MOVERS AND SHAKERS: Columbia Financial added Impact Consulting CEO Lucy Sorrentini to its board of directors. Former Netflix exec Tara Duncan is the new president of Freeform.
IN CASE YOU MISSED IT
- Family fortune. The death of Stanley Ho, the billionaire who built Macau into the world's largest gambling hub, has put his $15 billion fortune in the hands of his 57-year-old daughter Pansy Ho. One of the tycoon's 16 recognized children, Pansy Ho is co-chairman of casino operator MGM China Holdings and now faces the task of uniting a fractured, competitive family empire. Bloomberg
- Best at B2B. Do women have an advantage in B2B sales jobs—especially during global remote work? Women hold less than one-third of these positions, but 86% of female B2B sales professionals achieve their quota compared to 78% of men. Women's strengths in collaboration and developing long-term relationships—an edge for subscriptions, compared to one-time purchases—are helping them succeed in this industry right now, a group of academics and consultants argue here: Harvard Business Review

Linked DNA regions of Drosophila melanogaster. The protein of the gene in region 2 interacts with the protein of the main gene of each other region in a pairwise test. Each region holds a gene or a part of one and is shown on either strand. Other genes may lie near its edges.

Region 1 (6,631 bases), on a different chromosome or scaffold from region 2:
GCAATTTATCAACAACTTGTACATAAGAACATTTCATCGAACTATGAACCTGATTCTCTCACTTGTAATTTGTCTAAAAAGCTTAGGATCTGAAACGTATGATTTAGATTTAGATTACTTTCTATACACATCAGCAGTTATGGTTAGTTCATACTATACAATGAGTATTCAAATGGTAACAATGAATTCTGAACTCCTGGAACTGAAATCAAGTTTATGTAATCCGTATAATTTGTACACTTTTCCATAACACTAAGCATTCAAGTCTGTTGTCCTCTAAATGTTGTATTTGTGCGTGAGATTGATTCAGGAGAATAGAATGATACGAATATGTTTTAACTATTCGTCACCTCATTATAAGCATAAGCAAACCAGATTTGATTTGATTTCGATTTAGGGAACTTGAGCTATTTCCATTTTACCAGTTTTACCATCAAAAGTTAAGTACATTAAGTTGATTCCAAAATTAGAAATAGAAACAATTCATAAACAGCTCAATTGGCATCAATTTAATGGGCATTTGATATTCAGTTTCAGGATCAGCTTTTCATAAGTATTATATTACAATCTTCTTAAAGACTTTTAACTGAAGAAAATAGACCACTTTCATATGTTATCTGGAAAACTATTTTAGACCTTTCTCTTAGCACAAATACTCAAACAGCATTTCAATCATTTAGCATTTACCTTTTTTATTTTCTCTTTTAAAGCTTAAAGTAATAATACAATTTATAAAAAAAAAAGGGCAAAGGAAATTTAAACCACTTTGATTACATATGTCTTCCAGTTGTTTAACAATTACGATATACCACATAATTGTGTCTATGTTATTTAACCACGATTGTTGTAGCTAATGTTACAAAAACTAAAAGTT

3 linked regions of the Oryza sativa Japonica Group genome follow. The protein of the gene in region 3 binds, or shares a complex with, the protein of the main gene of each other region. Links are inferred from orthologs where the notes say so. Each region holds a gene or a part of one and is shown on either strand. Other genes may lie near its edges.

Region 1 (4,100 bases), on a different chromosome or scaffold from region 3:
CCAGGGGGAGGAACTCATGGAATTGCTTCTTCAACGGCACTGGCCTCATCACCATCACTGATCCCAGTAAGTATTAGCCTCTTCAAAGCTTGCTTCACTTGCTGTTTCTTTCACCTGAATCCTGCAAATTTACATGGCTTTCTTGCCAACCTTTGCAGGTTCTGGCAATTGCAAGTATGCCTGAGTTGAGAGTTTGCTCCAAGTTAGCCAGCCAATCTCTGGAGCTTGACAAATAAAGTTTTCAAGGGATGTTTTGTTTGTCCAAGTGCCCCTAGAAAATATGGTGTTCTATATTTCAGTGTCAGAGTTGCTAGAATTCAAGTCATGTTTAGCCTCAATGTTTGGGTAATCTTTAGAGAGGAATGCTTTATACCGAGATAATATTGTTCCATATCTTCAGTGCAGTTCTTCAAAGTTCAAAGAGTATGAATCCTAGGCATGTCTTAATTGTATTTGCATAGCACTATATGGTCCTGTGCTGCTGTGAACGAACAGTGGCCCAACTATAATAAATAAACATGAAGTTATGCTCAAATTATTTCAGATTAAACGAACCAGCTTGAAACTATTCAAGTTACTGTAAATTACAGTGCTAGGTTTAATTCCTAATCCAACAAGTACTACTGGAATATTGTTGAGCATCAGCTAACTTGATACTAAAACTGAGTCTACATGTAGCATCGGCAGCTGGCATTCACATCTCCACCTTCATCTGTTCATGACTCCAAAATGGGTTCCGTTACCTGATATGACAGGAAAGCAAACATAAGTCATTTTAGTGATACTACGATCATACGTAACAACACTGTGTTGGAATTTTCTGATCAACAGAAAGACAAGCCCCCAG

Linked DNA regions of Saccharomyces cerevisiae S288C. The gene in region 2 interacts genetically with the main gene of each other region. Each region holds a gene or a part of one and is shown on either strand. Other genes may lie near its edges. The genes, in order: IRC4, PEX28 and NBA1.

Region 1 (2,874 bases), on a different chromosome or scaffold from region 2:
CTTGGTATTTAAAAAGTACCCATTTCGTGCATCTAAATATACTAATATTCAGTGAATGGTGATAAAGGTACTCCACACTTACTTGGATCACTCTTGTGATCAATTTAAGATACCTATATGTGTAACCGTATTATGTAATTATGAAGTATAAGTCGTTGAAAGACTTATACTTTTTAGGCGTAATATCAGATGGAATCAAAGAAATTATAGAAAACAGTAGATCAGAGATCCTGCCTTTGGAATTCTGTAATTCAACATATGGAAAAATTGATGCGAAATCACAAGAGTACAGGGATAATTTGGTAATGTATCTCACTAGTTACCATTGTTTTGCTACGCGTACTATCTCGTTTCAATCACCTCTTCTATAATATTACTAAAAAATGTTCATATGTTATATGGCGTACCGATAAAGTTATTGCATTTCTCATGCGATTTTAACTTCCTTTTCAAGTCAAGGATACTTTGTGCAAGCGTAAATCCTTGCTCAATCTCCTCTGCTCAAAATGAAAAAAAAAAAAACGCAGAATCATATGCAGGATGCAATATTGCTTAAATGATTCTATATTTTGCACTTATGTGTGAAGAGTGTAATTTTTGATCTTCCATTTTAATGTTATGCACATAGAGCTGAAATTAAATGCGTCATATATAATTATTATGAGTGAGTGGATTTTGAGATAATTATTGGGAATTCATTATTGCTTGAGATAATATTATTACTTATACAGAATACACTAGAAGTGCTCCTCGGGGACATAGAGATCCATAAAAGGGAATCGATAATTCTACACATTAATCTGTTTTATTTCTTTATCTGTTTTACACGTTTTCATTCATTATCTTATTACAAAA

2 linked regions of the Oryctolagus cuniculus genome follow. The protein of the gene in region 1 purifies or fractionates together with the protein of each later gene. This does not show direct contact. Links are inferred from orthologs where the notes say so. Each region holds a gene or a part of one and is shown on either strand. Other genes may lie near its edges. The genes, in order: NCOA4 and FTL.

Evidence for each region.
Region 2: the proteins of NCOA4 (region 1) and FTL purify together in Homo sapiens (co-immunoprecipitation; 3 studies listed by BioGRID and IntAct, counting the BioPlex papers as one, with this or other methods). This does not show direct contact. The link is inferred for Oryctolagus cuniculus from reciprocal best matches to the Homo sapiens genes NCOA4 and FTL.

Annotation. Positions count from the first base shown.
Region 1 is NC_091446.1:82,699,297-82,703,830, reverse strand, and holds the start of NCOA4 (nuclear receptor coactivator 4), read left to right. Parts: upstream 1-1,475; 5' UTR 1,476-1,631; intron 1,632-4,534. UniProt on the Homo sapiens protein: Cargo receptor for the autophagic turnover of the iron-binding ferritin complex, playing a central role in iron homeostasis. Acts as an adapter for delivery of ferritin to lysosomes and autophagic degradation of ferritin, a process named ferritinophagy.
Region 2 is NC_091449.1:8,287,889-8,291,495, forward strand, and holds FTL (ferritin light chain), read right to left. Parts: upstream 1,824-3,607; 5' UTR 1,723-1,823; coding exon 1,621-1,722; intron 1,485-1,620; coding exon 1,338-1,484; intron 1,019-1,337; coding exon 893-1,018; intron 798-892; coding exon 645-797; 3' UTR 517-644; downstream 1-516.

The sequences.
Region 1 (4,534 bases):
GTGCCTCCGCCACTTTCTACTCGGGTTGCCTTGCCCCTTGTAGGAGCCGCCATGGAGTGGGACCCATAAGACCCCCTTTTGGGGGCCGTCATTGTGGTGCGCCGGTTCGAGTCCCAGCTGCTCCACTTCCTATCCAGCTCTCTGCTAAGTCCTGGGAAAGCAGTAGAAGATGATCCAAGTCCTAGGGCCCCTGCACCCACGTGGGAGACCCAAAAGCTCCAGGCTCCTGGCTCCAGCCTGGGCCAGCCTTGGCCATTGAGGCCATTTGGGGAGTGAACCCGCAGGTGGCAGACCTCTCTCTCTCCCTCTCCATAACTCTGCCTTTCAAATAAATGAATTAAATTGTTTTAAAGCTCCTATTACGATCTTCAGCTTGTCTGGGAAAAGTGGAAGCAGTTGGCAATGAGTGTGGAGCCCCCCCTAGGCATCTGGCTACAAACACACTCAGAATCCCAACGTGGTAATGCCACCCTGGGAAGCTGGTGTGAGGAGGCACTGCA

- Activism, back in action. Just before the coronavirus pandemic hit, Argentina seemed poised to legalize abortion. But the proposal was never formally introduced as the government's attention shifted to the crisis. Now activists are revitalizing the movement online. Guardian
- Soccer season. The National Women’s Soccer League is one of the first sports leagues to commit to an exact return date post-shutdown. The organization will run a tournament in Utah beginning June 27; all players will be tested for coronavirus 48 hours before departing for the event and upon arrival. All U.S. Women's National Team players also play for the NWSL, although they won't be required to participate in the June matches. Wall Street Journal
ON MY RADAR
The unbearable grief of black mothers Vox
Rosanne Cash: I will miss what I wanted to lose The Atlantic
Ava DuVernay launches Array 101, an online education platform to dig deeper into her films’ social themes Fast Company
-Mckayla Wilkes, a Maryland Democratic Congressional challenger, on running for office with a nontraditional background for politics